News Media Convergence [electronic resource]: Key to Synergy or Mediocrity?

Thanks to favorable regulatory changes and the lure of greater profits, newspapers, broadcasters, and cable outlets are merging in an effort to tap each other's resources in the print, TV, and Internet news arenas. Will merger mania pave the way for faster and more dynamic reportage? Or will a slackening of competition allow news to become bland and homogeneous? In this program, Al Tompkins, of The Poynter Institute; Bob Haiman, of The Freedom Forum; and others air their views with NewsHour correspondent Terence Smith. They also share concerns over the danger to democracy of a free press stripped of editorial diversity.
Online
2005; 2000
17.

War Spin [electronic resource]: Media and Iraq War

Some stories are simply too good to be true. In this program, John Kampfner, political editor for the New Statesman (London), skewers heroic reports of the ambush, capture, and rescue of Private Jessica Lynch, calling them misrepresentations designed to bolster wavering support for the Iraq War. Kampfner also scrutinizes the controversial practice of embedding members of the news media in military units and questions the sincerity and overall informational value of the daily CentCom briefings in Doha. An ideal springboard for discussions about propaganda, media ethics, and journalism in the modern combat zone.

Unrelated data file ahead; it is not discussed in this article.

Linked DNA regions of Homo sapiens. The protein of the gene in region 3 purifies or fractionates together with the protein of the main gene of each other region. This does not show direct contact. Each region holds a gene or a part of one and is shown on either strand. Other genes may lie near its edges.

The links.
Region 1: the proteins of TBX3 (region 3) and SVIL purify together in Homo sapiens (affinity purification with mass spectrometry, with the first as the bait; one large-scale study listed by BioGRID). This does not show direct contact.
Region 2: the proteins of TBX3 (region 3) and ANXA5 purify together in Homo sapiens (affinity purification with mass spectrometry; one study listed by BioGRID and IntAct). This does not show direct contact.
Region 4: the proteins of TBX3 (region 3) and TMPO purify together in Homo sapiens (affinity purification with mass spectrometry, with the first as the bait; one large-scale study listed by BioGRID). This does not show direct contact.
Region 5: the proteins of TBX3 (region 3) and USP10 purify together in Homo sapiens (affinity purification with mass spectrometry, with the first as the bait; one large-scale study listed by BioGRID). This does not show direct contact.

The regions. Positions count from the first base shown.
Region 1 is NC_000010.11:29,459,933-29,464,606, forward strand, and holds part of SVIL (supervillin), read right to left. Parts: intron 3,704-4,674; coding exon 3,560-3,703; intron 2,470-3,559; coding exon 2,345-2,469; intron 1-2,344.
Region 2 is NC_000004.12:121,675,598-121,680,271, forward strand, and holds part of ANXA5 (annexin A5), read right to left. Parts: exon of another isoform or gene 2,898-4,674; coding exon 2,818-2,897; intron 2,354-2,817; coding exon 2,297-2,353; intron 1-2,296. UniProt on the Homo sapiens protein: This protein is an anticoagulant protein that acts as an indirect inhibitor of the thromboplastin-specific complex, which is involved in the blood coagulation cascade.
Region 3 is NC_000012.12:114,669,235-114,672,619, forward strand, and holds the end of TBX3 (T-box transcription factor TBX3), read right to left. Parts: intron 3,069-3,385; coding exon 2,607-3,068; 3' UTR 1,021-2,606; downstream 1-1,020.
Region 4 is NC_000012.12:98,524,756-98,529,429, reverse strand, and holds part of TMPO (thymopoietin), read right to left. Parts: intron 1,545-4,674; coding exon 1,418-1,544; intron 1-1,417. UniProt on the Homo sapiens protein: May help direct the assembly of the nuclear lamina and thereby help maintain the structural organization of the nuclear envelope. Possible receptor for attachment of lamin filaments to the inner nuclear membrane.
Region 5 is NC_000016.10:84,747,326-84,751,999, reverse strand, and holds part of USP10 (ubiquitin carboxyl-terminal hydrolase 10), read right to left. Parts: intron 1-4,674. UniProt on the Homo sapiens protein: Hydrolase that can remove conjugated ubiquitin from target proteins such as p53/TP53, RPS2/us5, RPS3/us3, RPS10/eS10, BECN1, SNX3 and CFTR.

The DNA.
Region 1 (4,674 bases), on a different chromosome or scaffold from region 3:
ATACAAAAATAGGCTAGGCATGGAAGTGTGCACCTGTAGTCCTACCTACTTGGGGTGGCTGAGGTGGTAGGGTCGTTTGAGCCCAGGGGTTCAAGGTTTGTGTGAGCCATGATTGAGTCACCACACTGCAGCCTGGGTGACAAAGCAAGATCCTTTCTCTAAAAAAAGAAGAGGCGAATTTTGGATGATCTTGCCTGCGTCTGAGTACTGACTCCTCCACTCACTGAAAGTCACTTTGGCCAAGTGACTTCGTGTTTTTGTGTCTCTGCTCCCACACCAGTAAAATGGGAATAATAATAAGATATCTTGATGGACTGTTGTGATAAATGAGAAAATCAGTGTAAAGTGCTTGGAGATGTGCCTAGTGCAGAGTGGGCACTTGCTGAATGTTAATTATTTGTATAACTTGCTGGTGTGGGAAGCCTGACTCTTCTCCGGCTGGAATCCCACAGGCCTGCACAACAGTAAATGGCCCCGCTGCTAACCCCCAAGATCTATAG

Online
2005; 2003
18.

Rock 'N Roll Murder [electronic resource]: When Lyrics Lead to Violence

In 1996, diehard fans of the extreme thrash metal band Slayer murdered a 15-year-old girl because she fit a description of a person in the song "Altar of Sacrifice. Having seen the perpetrators imprisoned for 25-to-life, the victim's parents then lodged a civil suit against the musicians. In this program, ABC News correspondent Judy Muller explores the limits of free speech and art with Senator Joseph Lieberman, recording industry representative Hilary Rosen, and Bret Easton Ellis, author of the controversial American Psycho-three individuals with very strong opinions on First Amendment guarantees and the market-driven entertainment industry.
Online
2006; 2001
19.

Sexual Stereotypes [electronic resource]

More than ever before, Americans are being bombarded-and acculturated-by the media, and only discerning individuals will recognize the sexual biases that all too often are a part of each day's worth of information and entertainment. This program focuses on identifying and looking beyond categorical stereotypes of women, men, gays, and lesbians.
Online
2005; 2001
20.

Telenovelas [electronic resource]: Love, TV, and Power

If TV is the opiate of today's masses, then the Latin American telenovela-broadcast six days a week in prime time to more than 120 countries-is the leading genre. This program examines the cultural impact of the telenovela and its influence on Latin American power politics. Interviews with sociologist Joan Luis von Tilburg; media moguls Emilio Azcarrage and Roberto Marinho; and others are included, along with generous clips from the sensational By These Streets, which closely parallels Venezuelan news events, and the mega-popular Brazilian romantic melodrama Body and Soul.
Online
2006; 1995